Donkeys and the language of leadership

donkey and cart

I was stuck in a traffic jam on a dual carriageway when I was overtaken by a donkey and cart travelling in the outside lane. My journey to deliver this particular training programme was a little different – a couple of weeks ago I was delivering leadership and influencing training to a group of managers in Senegal in West Africa.

Our client on this trip was a charity called Plan International, a child rights organization working with communities in many countries to alleviate child poverty so that children can realize their full potential. I spent a wonderful three days working with 16 managers and two translators; half the team spoke French as their first language and my schoolboy French was never going to be good enough.

I was far more conscious of every word I said, trying to ensure I was communicating as clearly as I could, cutting out the ”noise” words we often use and trying to cut down on the colloquialisms. That started me thinking about the communication skills required by leaders – and why I don’t take such care normally!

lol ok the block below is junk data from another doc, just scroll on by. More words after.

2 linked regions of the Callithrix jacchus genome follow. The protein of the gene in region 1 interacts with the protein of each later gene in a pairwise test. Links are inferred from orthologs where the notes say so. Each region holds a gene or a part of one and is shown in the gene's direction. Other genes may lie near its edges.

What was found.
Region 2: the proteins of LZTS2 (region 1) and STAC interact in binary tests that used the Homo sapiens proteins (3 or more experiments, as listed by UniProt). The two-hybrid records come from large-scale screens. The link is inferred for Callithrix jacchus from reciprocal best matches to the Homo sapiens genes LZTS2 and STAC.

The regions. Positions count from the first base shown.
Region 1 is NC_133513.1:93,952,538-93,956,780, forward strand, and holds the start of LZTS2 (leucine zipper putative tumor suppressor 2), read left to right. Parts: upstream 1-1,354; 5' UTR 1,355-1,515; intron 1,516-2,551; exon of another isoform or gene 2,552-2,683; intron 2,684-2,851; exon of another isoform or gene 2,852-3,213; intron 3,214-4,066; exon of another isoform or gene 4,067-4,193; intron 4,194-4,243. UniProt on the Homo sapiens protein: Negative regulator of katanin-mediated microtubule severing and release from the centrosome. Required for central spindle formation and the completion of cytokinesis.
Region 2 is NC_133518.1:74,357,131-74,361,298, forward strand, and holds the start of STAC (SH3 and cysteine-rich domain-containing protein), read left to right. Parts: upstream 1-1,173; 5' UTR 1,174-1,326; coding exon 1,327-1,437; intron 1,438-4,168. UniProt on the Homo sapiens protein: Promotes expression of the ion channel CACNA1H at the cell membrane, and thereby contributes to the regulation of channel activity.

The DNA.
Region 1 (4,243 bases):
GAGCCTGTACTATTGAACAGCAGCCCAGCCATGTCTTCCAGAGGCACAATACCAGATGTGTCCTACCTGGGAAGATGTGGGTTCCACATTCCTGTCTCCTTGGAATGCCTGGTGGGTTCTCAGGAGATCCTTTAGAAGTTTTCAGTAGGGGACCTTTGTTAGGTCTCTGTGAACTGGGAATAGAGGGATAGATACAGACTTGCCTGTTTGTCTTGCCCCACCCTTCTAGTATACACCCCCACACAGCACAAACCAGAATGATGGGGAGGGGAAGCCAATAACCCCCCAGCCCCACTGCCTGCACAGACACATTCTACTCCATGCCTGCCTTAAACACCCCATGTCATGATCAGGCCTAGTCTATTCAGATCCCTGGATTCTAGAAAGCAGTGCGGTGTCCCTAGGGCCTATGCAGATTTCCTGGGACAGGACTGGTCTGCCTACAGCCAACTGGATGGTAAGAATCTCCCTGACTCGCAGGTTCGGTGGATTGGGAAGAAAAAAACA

Leaders always have an impact by nature of their position as leaders. It’s important that they consciously choose the impact they are going to make because if they don’t, they will still have an impact, just not necessarily the one they wanted to have!

This week, we’ve been working with a group who want to develop their coaching skills and we had some great conversations about the subtlety of language and how changing just one or two words in a question can turn an ordinary question into a truly powerful one.

So for example, “Do you have any ideas on how to achieve that?” versus “What ideas do you have on how to achieve that?” As a leader or as a coach, asking the first question may imply you have doubts about their ability to think of an idea as the second form suggests a belief in them.

As I was returning from this week’s course, I reflected on how very different the worlds were of these two groups of people I had been fortunate to work with.

And then I got stuck in a traffic jam on the A45 and remembered how similar they are too

One thought on “Donkeys and the language of leadership

  1. Lynn Clayton

    Great post Bob – love the example of how to use positivity in your questions and the impact this has on the people you manage or coach

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